Sadly, this was the beginning of Fatty D's (our Nikon D-90) inevitable decline, and we ended up losing all of the photos we took with him this day.  At the time of writing, Fatty D is convalescing in the Nikon repair shop in Buenos Aires, at great emotional and monetary expense to us. 

We woke up early and headed back south, past Purmamarca (hissing as we drove by) and up another winding mountain pass.

We were really high! (altitude, people, in altitude)
Eventually the salinas (salt plains) stretched out in front of us.

Brian's & Lucy's favorite food, as far as the eye could see.

We pulled over by a salt-mining operation, where we tried to lift salt bricks, posed with shovels in huge mountains of salt and perused the salt llamas carved by local artisans.  We tasted the salt.  It was salty.

The photos were really great.

 We spent a good hour having fun with perspective.  Here are the few shots we took with Clemmie (Fatty D's orange, pocket-sized little sister):

Fatty D.  He looks so healthy there. 
Lord only knows what was going on in his insides....
By this time, we were starving (tiny Dave having eaten all the Rex crackers) so we drove to San Antonio de los Cobres, an old mining town situated at over 12,000 feet above sea level.  It was a horrible rutted road.  As is our custom/curse, we arrived when everything was closed for siesta.  Luckily we found an old woman standing on a street corner with a charcoal brazier.  We asked her if she had empanadas and she nodded and hurried off down the street to get them from her house, returning with a pot of oil that she heated over the charcoal.  While we waited for our lunch to fry, we chatted with the lone other tourists in the town, a couple from Buenos Aires and a couple from Spain, and bought some knit hats and fittens from a local lady.  It may have been our extreme hunger, but the empanadas were delicious!

We had some great photos.  They are gone.

Our original plan had been to overnight in San Antonio de los Cobres but let's just say there wasn't much going on to keep us there.  So we decided to push through the rest of the drive back to Salta.  We were following the path taken by the famous Tren de los Nubes (Train of the Clouds).  This tourist excursion touts itself as "the greatest train in the world."  The round-trip journey takes 15 hours (departing at 7am and returning at midnight) and costs $120 USD.  To put that in perspective, it took us 3 hours to drive it one way.

First we visited the famous Viaduct, a massive engineering accomplishment that marks the end (or the mid-point, since it's a round trip) of the Tren de los Nubes.  Click here for some photos.  The drive was spectacular, although to be honest we had been seeing a lot of similar scenery and felt a little jaded.  Or maybe I just tell myself that since we lost all of our photos.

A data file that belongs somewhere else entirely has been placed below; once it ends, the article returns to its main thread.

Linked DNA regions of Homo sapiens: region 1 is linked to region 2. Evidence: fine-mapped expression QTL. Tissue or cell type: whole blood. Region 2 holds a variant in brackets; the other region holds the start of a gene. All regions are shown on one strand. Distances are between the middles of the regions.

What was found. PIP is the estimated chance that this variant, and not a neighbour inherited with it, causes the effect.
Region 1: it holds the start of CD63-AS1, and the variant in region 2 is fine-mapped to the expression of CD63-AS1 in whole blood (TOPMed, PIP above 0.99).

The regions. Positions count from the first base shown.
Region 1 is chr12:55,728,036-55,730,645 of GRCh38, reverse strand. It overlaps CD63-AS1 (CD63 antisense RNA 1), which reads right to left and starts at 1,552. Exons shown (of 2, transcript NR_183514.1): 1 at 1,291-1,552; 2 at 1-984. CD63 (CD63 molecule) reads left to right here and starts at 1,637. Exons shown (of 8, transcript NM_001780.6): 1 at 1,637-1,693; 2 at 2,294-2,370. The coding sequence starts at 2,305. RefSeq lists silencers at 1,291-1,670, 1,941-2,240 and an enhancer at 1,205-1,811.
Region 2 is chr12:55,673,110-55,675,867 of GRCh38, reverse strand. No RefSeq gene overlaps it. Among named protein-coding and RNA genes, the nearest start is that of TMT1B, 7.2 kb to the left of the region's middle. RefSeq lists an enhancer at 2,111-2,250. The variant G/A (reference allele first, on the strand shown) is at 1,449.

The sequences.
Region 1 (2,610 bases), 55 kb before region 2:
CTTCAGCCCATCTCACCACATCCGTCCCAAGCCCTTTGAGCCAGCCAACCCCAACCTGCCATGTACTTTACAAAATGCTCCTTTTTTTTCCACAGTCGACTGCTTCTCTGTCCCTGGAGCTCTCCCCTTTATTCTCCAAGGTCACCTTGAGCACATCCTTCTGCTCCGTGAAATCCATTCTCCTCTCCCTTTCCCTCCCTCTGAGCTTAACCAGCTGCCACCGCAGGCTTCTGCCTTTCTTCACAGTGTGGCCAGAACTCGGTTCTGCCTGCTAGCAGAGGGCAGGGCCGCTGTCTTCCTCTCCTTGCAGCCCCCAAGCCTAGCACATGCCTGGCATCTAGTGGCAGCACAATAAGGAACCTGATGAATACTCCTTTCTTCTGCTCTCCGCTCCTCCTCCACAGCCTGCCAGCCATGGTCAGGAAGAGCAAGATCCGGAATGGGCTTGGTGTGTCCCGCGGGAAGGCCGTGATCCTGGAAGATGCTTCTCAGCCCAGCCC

Towards the end of the drive, the road was closed for construction and we were diverted into a dry river bed.  If you don't believe me, check out our GPS!

Driving in the (mostly) dry riverbed.

Who knew the Gol was a car-boat!?!
III.  San Lorenzo

We spent the night in Salta, and then since we still had another day left of our car rental, drove out to the lush, green suburb of San Lorenzo.  Why did none of the guidebooks tell us about this place?  We drove past adorable B&Bs, impressive mansions, flowering trees (Salta is a very dry, dusty city) and shady hiking trails.  We even each had our dream meals there!

For Dave, a proper steak and eggs:  a 16 oz sirloin with one fried egg, onions, red peppers and thinly sliced fried potatoes

For J, a big make-your-own salad with chicken, hearts of palm, avocado, tomatoes, olives and more!
Yes I am leaning in to kiss it.  We hadn't had fresh veggies in a few days.

All in all,  a fabulous road trip that we highly recommend!  LAN is opening up a new flight route from Lima to Salta, so the trip from New York just got a whole lot easier.


  1. what actually happened to Fatty D? The suspense is killing me! I shall pray for his speedy (and affordable) recovery.

  2. i want to hug that billy goat. i like your perspective pics, they made me laugh!

  3. Sam -- Fatty D is at the Nikon repair shop in BA... hopefully he'll be fully healed next week and for only $200. Of course it turns out that our Nikon warranty does not cover us in South America, grrr.

    Zo -- the goats were soooo cute. I took about 75 photos of them.

  4. How 'bout them steak and eggs... looks AMAZING... best pic by far!!! Keep the food pics coming! Watch out for those riverbeds.. they are sneaky sneaky. My thought go out to Fatty D... Ranch

  5. Car boat!? So it DOES exist....

  6. We love reading your blogs. They make us lol.

  7. How do those perspective shots work? I'm so confused and intrigued. Was Rick Moranis involved?